Food inflation in the country soared by 1.15 percentage points reaching to a 27-month high at 6.53 per cent in January from that of 5.38 per cent in December due mainly to the price hike of coarse rice in the kitchen market.
The previous highest inflation rate was 7.16 per cent in October 2014, according to the data of the Bangladesh Bureau of Statistics.
The country’s point-to-point inflation also increased to 5.15 per cent in the month which was 5.03 per cent in December.
Non-food inflation, however, declined significantly to 3.10 per cent in January compared with that of 4.49 per cent in the previous month.
Food inflation both in rural and urban areas also increased significantly in the month, the BBS data released on Tuesday showed.
According to the Trading Corporation of Bangladesh, the prices of coarse rice increased by 1.37 per cent and was being sold between Tk 36 and Tk 38 per kg at the country’s kitchen market.
The price of coarse rice was Tk 35 per kg a month ago.
‘Inflation increased in the month due to price hike of coarse rice and additional expenditure on school fees and books of children,’ planning minister AHM Mustafa Kamal said while releasing the inflation data at the post-ECNEC briefing held at NEC auditorium at Agargoan in Dhaka.
The point-to-point inflation always remains at increasing trend in January and February in the country as parents have to spend more on education of children in the months which is reflected in inflation, he said.
Officials of the BBS said that rice had the highest weight in inflation calculation as the item is the most consumed item as well as consumers have to spend more on the item.
So, an increase of Tk 1 a kilogram of rice put significant impact on overall inflation, they said.
Rural people suffer most due to increase in price of coarse rice which was reflected in rural food inflation which increased by 1.5 percentage points in January, they added.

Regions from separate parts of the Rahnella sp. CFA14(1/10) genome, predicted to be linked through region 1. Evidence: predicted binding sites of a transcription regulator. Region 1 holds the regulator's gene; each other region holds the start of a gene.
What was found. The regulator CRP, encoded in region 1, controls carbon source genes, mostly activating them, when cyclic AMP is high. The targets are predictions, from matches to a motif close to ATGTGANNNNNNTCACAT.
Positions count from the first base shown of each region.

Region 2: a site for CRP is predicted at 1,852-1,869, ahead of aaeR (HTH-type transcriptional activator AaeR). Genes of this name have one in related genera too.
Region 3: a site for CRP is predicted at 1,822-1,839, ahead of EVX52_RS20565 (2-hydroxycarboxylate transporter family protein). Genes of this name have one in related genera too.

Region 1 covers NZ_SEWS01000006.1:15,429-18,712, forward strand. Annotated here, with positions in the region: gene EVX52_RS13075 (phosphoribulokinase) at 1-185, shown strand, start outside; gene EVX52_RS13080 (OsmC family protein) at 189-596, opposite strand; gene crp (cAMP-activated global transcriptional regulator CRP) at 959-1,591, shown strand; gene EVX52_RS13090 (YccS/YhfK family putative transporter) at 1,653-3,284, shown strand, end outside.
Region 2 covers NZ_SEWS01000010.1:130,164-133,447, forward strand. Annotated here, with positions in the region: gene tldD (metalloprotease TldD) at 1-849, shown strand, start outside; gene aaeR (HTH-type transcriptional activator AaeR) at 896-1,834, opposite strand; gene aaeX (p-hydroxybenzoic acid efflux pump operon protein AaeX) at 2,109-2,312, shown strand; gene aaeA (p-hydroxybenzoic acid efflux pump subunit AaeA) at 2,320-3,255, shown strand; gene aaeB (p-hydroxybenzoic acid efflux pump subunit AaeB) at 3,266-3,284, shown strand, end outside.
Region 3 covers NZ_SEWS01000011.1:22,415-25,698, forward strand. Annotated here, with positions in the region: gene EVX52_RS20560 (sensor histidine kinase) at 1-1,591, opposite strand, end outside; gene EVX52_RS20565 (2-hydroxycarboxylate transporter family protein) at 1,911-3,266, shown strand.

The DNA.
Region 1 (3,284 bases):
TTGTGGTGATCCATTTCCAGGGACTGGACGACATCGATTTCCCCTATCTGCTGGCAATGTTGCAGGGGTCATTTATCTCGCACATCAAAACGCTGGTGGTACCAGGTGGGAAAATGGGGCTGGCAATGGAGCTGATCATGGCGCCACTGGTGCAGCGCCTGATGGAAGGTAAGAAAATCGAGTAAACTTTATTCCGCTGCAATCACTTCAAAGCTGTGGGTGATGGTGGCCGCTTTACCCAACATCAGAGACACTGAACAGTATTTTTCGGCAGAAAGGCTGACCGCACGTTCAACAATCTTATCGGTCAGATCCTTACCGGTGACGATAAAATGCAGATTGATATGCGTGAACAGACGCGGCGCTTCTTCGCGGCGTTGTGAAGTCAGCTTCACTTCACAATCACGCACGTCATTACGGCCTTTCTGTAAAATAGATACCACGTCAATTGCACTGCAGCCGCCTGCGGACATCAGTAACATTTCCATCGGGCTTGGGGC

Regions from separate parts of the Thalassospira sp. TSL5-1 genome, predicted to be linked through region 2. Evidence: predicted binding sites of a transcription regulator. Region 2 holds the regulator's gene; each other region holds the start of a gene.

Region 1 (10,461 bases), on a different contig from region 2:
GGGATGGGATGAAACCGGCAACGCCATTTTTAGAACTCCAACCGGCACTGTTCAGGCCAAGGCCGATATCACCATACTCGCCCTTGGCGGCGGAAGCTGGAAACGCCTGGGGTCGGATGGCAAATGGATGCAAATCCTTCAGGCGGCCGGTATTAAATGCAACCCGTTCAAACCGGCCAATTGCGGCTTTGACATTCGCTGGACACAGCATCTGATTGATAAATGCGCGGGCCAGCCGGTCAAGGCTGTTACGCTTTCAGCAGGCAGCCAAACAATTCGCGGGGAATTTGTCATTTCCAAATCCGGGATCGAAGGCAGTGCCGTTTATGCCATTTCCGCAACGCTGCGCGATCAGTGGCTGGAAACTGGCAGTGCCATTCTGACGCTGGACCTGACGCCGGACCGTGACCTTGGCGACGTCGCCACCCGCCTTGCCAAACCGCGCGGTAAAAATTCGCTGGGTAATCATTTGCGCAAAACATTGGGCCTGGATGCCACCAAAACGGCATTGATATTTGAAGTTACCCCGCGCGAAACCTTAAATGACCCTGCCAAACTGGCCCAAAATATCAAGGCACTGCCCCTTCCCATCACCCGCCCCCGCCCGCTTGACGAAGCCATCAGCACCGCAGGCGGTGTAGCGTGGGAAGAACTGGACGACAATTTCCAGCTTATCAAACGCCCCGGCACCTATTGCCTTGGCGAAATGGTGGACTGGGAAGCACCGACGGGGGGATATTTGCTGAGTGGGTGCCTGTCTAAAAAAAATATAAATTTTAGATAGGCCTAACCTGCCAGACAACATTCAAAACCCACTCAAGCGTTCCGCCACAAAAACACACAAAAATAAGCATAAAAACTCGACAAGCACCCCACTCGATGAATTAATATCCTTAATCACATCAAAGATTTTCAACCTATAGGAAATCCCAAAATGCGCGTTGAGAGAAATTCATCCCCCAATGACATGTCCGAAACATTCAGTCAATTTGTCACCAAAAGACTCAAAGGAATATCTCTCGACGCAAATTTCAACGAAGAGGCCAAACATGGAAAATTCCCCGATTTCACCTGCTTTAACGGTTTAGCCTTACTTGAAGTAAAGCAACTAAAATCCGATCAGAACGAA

According to the data, point-to-point inflation declined to 5.57 per cent in urban areas while increased to 4.92 per cent in rural areas in January.
In December, the point-to-point inflation was 6.07 per cent and 4.46 per cent in urban and rural areas respectively.
Food inflation in urban areas stood at 7.11 per cent in the month which was 6.74 per cent in December, the data showed.
In rural areas, food inflation rose to 6.28 per cent in January from 4.78 per cent in previous month.
Non-food inflation, however, dropped significantly in the month both in urban and rural areas to 3.91 per cent and 2.52 per cent respectively which were 5.35 per cent and 3.88 per cent respectively in urban and rural areas, the data showed.
According to the BBS, on monthly basis, the rate of food inflation increased by 1.03 per cent in January over December due to price hike of rice, fish, meat, vegetable oil, milk and milk products and other food items.
On the other hand, non-food inflation increased by 1.49 per cent due to rise of cost for clothes, energy and electricity, house rent, furniture and household items, medical service, transport and educational materials, the data showed.
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